Contrary to popular belief, the recent performance of election polls has not been outside of the ordinary; if anything, average polling errors are getting smaller, not bigger, reports a study published online this week in Nature Human Behaviour.
Pollsters came under fire in the wakes of both the 2015 UK general election and the 2016 US presidential election, amid widespread concern that the industry is in crisis and that polls are becoming increasingly unreliable.
This concern is not justified, report Will Jennings and Christopher Wlezien, after analysing over 30,000 national polls from 351 general elections in 45 countries between 1942 and 2017. They found that polling errors have remained more or less the same over the past several decades: they miss the mark by about 2% on average. In fact, the authors found that there has been a small - but statistically significant - increase in the accuracy of polls over time.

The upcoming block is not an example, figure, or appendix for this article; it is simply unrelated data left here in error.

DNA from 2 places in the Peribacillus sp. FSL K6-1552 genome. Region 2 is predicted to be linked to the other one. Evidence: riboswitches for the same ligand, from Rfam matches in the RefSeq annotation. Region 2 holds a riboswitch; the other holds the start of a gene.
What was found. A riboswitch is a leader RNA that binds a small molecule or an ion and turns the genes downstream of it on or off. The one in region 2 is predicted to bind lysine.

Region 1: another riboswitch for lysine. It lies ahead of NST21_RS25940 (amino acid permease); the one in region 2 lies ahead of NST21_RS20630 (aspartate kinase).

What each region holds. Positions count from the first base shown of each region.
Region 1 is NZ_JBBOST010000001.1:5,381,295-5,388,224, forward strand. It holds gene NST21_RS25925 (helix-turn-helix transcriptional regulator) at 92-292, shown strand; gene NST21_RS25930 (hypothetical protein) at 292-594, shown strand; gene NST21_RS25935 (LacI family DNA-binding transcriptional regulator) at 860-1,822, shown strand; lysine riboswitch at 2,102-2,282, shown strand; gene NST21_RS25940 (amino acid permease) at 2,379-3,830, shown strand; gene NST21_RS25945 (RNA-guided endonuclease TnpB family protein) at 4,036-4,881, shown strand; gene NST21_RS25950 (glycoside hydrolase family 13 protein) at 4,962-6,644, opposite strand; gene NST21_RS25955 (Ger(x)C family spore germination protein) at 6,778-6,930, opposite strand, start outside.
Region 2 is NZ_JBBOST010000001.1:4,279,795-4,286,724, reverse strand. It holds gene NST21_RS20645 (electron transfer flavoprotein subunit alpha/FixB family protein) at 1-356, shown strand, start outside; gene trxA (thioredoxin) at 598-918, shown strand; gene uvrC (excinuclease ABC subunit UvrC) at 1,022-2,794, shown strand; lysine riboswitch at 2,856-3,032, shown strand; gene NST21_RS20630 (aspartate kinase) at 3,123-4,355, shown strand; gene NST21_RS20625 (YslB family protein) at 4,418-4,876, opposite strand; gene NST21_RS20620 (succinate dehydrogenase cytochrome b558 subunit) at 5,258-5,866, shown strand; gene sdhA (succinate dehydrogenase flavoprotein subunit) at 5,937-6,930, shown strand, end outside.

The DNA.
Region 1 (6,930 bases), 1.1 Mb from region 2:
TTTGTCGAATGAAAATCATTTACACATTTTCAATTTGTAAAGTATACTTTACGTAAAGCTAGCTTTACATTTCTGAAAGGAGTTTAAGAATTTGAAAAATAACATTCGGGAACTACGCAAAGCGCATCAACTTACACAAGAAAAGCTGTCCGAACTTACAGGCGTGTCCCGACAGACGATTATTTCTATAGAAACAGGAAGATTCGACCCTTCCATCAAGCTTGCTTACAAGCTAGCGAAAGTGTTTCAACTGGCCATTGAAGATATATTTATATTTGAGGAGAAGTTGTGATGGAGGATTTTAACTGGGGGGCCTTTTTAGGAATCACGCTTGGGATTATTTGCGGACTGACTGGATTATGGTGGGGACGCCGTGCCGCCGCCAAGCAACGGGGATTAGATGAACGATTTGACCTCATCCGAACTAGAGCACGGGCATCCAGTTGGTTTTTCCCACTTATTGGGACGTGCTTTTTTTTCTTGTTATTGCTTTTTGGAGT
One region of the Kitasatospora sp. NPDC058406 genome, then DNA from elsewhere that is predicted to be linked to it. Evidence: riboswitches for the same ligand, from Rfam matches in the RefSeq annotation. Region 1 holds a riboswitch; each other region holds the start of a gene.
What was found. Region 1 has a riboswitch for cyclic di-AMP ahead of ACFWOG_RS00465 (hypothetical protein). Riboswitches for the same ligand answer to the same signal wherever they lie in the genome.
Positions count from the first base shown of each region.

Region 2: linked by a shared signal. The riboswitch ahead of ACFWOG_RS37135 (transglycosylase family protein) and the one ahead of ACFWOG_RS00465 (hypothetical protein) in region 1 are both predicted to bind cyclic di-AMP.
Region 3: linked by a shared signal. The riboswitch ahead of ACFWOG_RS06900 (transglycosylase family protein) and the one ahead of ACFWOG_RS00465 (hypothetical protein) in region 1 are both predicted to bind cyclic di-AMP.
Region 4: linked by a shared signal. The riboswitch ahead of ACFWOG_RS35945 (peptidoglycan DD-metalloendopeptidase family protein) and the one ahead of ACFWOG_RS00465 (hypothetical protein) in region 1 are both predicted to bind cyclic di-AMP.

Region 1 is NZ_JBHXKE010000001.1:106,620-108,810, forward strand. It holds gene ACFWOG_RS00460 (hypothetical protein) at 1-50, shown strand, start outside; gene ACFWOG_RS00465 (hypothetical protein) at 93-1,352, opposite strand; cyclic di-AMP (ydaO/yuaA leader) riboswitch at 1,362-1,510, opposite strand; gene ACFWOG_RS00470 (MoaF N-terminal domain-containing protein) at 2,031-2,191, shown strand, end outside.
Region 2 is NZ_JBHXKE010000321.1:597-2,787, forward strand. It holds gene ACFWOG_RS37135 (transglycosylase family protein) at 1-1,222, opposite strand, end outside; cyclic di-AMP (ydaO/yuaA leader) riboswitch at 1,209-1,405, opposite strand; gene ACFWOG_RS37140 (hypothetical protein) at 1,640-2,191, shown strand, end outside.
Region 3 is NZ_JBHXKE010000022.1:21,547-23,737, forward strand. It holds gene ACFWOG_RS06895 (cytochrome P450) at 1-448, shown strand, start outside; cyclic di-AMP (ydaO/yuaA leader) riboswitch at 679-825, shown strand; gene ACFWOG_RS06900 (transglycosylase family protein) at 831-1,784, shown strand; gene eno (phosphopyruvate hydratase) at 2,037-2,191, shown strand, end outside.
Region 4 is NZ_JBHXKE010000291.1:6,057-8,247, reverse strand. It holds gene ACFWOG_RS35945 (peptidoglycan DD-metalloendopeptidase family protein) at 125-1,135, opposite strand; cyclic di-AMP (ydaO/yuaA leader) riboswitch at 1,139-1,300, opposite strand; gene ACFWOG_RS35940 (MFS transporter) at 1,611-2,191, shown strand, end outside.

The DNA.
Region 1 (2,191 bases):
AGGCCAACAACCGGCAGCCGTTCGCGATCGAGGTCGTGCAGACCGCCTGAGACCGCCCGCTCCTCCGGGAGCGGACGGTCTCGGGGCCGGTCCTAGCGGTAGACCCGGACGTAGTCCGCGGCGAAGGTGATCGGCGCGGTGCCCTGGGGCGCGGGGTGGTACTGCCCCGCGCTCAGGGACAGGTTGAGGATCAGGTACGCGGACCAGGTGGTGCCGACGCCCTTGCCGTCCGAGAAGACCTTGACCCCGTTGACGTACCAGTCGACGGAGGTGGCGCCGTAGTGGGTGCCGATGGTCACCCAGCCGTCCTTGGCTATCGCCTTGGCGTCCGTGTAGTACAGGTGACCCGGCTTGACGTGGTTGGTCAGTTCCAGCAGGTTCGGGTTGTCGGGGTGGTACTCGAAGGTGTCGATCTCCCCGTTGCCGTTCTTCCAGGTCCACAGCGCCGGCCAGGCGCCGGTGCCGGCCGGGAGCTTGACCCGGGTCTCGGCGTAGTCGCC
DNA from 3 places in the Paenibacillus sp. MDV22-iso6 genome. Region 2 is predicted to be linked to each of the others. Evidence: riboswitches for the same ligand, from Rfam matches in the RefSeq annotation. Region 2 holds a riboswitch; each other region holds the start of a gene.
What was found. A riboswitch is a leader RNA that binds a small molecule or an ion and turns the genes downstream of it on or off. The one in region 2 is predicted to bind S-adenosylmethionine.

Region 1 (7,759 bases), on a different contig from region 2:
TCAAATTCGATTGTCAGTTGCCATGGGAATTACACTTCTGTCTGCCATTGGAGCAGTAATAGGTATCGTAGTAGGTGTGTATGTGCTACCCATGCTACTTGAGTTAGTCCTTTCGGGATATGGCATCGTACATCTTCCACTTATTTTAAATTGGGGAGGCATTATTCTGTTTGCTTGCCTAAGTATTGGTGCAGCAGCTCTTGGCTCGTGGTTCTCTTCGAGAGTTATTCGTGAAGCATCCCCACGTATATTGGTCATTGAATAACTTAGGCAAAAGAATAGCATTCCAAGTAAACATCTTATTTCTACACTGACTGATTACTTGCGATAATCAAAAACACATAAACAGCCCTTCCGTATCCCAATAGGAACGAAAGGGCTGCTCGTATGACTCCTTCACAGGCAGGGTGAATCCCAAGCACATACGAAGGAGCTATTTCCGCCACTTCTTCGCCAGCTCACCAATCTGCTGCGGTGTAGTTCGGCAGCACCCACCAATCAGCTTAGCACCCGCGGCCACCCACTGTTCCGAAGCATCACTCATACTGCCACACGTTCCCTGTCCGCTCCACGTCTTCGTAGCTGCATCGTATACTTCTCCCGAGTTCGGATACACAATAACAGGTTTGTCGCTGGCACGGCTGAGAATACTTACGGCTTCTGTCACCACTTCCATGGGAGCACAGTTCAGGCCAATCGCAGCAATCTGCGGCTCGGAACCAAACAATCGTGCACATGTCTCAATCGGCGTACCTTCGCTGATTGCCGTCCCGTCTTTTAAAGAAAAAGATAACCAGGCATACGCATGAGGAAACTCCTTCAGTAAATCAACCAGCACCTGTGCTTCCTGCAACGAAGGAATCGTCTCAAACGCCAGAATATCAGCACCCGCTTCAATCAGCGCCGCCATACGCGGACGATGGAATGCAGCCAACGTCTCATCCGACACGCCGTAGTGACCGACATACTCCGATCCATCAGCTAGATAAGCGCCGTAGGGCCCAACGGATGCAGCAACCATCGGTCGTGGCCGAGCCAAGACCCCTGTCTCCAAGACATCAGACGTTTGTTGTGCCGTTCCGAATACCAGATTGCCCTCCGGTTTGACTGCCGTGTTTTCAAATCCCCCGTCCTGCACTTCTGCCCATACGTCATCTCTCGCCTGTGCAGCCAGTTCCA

The authors do not argue that election polls are without error and they acknowledge that there have been polls that missed the mark badly. Their results do show, however, that there is no evidence to support claims that there is a crisis in polling accuracy. Rather, the researchers suggest that the polling industry has adapted well to the challenges it has faced (such as the dramatic decline in survey response rates across the last twenty years).
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